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Eichenwald writes: "Some gun owners - some - will rage about this idea, saying that they have the right to protect themselves. Well, so do the rest of us - the right to protect ourselves from them."

Semi-automatic weapons for all was not what the second amendment was intended for. (photo: Julie Dermansky/Corbis)
Semi-automatic weapons for all was not what the second amendment was intended for. (photo: Julie Dermansky/Corbis)

Let's Repeal the Second Amendment

By Kurt Eichenwald, Vanity Fair

08 January 13


s news of the massacre at Sandy Hook Elementary played out around the country, the mantra from the gun-rights folks was fairly consistent: now is not the time to discuss how the government should deal with controls on firearms. It's politicizing tragedy to talk about it, they whine.

O.K., I'll agree. Let's not talk about policy when it comes to Sandy Hook.

Instead, let's consider the San Ysidro McDonald's massacre in 1984. Following the shooting of 40 people at that time, gunnies also said it was too soon to discuss new firearms laws; it would politicize the shooting at a moment that should only be about remembrance, you see. So let's do it now - 28 years is long enough to wait.

Or we can talk about the 21 people shot at the post office in Edmond, Oklahoma, two years later. Or the 35 at Cleveland Elementary School in Stockton, California, in 1989. Or the 20 that same year at Standard Gravure. Or the 50 at Luby's Cafeteria in Killeen, Texas, in 1991. Or the 14 at Lindhurst High School in Olivehurst, California, the year after that. Or the 25 on the Long Island Railroad in 1993. Or the 15 at Westside Middle School in Jonesboro, Arkansas. Or the 29 at Thurston High School.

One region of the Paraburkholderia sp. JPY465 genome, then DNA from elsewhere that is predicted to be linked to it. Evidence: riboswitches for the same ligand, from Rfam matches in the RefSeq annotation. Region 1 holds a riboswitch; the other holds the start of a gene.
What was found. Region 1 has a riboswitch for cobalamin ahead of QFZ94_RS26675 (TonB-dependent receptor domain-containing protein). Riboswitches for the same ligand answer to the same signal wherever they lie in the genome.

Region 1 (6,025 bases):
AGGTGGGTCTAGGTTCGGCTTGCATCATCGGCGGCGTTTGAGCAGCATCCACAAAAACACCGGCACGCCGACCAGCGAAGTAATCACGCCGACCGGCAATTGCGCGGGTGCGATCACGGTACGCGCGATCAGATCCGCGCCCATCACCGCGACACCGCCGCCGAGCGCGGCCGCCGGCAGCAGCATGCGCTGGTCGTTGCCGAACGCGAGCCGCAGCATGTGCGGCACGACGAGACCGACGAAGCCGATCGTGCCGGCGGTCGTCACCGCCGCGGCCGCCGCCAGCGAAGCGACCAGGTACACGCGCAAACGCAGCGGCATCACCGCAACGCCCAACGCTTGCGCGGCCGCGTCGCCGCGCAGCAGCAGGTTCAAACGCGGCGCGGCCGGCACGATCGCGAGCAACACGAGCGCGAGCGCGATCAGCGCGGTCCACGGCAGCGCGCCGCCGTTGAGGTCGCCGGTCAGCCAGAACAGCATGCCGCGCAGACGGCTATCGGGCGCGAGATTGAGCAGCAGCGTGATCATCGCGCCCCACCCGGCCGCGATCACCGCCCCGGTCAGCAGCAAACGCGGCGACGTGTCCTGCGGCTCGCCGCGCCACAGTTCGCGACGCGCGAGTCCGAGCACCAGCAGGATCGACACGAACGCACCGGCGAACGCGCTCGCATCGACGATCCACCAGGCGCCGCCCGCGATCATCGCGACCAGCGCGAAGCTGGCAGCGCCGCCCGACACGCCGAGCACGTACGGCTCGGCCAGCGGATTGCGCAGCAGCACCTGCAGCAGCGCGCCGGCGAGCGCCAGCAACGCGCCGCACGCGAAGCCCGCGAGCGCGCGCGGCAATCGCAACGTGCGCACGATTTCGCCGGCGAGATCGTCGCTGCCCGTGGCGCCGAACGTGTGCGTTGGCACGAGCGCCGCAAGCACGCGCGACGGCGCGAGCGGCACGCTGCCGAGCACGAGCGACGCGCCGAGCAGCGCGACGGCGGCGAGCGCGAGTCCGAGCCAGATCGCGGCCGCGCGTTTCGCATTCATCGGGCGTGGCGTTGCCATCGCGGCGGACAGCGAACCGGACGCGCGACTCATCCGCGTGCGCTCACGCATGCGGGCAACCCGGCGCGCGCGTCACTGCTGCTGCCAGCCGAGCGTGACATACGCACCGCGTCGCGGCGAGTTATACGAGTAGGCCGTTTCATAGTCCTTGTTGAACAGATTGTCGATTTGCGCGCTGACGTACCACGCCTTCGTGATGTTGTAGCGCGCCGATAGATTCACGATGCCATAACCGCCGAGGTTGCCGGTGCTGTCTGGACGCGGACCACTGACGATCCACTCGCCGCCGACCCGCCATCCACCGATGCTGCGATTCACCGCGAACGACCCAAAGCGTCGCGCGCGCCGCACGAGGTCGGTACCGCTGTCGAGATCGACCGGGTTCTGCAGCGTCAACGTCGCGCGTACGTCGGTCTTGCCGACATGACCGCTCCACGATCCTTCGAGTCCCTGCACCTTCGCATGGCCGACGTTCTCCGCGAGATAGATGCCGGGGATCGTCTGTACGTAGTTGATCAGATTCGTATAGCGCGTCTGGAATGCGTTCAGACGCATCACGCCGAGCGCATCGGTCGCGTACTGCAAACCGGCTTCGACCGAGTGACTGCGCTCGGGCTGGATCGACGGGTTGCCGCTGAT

Or Columbine. Or Virginia Tech. Or Tucson. Or Aurora. Or Clackamas Town Center, just three days before Sandy Hook.

Or any of the senseless mass murders that have left behind piles of the maimed and murdered - the elderly, students, children, shoppers, worshippers, moviegoers, diners, workers, and even a member of Congress. One young woman - Jessica Ghawi - missed a gun rampage while shopping at a mall by a matter of minutes, only to be killed weeks later at the Aurora movie-theater massacre. Almost 1,000 innocent Americans have been shot in the last 30 years in these bloodbaths. And at each instance, the National Rifle Association and company try to shame us with this "not the time" argument so that we can't discuss adopting laws to protect ourselves; eventually, the horror recedes, we move on with our lives, and we walk out into the world never knowing whether our heads will be the next to explode after being struck by a madman's bullet.